Clubs in the English Premier League alone have spent a record £1.4 billion on transfers of players. In one of these transfers, Liverpool coughed up £35 million on Alex Oxlaide-Chamberlain, a player who had just one year left on his contract and has been struggling to nail down a first team place for Arsenal for years. He had recently rejected a £180,000-per-week contract from the Gunners.

The current national living wage in the UK currently stands at £7.50 an hour, or £300 if one works 40 hours per week.


According to, a Syrian refugee camp in Turkey could be run for 11 years with the $263 million spent on mere mortal Neymar.

How did Barcelona react to this transfer? They spent over $100 million on a 20-year-old kid from France whose professional career has not yet reached 80 appearances. This week Ousmane Dembele’s basic wage has been leaked as being over $14 million per year. He is 20 years old.


In the summer of 2016, Watford parted with £4 million to acquire full-back Brice Dja Djédjé. Nevertheless, he was not included in their Premier League squad last season and has been omitted this season too.


On the outside, rationality and soccer seem to be miles apart. A ball hitting the back of the net can lead to floods of tears, or screams of joy.

Every year, thousands of dollars are spent by loyal supporters, usually wearing expensive replica shirts, traveling all over the country to attend soccer games.

Despite spending most of their time kicking and running after a ball, soccer players are seen as idols. Just witness the welcome Carlos Tevez received when he re-joined Boca Juniors after a spell in Europe.

Bizarre. Crazy. Irrational.

And yet…

Soccer is a drug. It is an addiction.

We flock to the stadiums and pubs when our favourite team is playing. Every game is analyzed and over-analyzed on television programs and in hundreds of articles online.

We just cannot get enough of it. For years, I have been asking myself why this is so and attempting to formulate a rational answer is not easy.

In a world full of terror and dismay, soccer provides us with a welcome distraction. For two precious hours, all personal problems are put to one side as the twenty-two guys on the pitch take centre stage.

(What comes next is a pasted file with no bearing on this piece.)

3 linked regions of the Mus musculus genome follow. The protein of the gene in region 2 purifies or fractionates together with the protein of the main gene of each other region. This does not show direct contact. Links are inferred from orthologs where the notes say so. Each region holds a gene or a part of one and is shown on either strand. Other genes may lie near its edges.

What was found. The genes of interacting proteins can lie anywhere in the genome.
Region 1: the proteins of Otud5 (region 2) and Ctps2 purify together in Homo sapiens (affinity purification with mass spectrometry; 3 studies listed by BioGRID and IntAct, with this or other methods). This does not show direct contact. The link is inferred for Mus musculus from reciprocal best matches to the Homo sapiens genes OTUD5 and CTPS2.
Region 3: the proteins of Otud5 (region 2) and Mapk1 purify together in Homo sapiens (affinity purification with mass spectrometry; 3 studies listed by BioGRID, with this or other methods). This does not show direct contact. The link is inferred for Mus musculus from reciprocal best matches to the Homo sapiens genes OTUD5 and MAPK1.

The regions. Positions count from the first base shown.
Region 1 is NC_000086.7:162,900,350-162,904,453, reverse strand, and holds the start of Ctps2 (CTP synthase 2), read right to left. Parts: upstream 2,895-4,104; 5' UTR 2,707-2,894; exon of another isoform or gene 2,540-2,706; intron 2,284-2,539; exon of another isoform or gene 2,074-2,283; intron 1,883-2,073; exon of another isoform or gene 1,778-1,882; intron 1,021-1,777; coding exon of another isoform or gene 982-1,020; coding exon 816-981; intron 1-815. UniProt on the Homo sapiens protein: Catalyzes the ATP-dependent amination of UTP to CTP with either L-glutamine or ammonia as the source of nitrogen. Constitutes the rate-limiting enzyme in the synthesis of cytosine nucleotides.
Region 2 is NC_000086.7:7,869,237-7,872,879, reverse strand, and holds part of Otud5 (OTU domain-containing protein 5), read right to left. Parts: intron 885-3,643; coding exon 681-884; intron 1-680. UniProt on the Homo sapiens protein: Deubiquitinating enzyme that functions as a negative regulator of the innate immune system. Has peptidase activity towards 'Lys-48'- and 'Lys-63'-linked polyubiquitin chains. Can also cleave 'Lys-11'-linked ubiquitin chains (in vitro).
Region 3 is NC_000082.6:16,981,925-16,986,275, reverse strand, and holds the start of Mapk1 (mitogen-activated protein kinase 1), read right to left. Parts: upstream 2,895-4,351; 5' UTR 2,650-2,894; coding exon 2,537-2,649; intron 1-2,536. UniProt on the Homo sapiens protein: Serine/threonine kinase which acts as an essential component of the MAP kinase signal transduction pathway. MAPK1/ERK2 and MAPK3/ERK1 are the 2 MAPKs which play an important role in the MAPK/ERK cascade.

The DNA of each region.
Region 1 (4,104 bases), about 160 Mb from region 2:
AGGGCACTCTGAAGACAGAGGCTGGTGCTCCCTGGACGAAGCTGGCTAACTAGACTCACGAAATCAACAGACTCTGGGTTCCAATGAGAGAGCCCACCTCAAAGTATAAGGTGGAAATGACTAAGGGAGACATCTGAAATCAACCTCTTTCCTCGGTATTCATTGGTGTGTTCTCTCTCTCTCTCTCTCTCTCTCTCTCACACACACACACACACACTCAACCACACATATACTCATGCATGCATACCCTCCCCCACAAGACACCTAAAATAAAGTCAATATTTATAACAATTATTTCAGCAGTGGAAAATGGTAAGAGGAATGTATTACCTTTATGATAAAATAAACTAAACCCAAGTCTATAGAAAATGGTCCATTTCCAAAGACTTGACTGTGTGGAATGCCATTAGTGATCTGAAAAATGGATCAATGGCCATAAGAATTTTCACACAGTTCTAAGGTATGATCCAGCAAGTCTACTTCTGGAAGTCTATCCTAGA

Soccer has a rather unique ability of bringing people of all ages, color, believes and gender together in supporting one simple aim. Making our team win. While, children are fighting with guns and bombs in the Middle East, a battle of skill and grit takes place on our soccer grounds during match days.

Moreover, soccer’s capacity to bring people together in tough times is truly remarkable. Probably, no other sport is able to do this to such an extent.

The story of Sunderland fan Bradley Lowery has captured the hearts and imagination of millions of people around the world. As he bravely fought his debilitating, and ultimately fatal, condition (he was diagnosed with neuroblastoma, a rare form of cancer, at the age of 18 months) his name was sung in stadiums across the United Kingdom. Watching his face beam with pride and happiness as he led the England national team, alongside his idol Jermain Defoe, out onto the grass in Wembley Stadium last May was one of the most emotional moments I can ever recall in sports.

During the horrendous terrorist attacks in Paris in November 2015, fans were trapped in the Stade de France following an international friendly between France and Germany. As the news trickled in that innocent people were being slaughtered outside the stadium, a spontaneous rendition of La Marseillaise blurted out amongst the supporters amidst all the anguish. A powerful message was delivered to terror in a soccer stadium on the fateful night.

This is the great power that soccer has. Hundreds of charities have stemmed from soccer, including the Didier Drogba Foundation that funds the construction of medical centres in war-torn Ivory Coast, and the Stiliyan Petrov Foundation that aims to rise awareness about leukaemia and helps funds its research.

Stiliyan Petrov was himself a victim of leukaemia and he himself received incredible support on the soccer pitch when he was diagnosed (you can refer to an article I had written a year ago on his battle with the disease).

Yes, soccer is a truly crazy business that at times seems to have been robbed from us by a few billionaires. We are asked to pay extortionate prices to follow our favourite teams which have become money-making business.

Regardless, we always go running back to soccer to find comfort and a welcome distraction. We act like the child who goes running to his mother’s arms to seek consolation despite having been scolded by her for not obeying.

Soccer is truly extraordinary.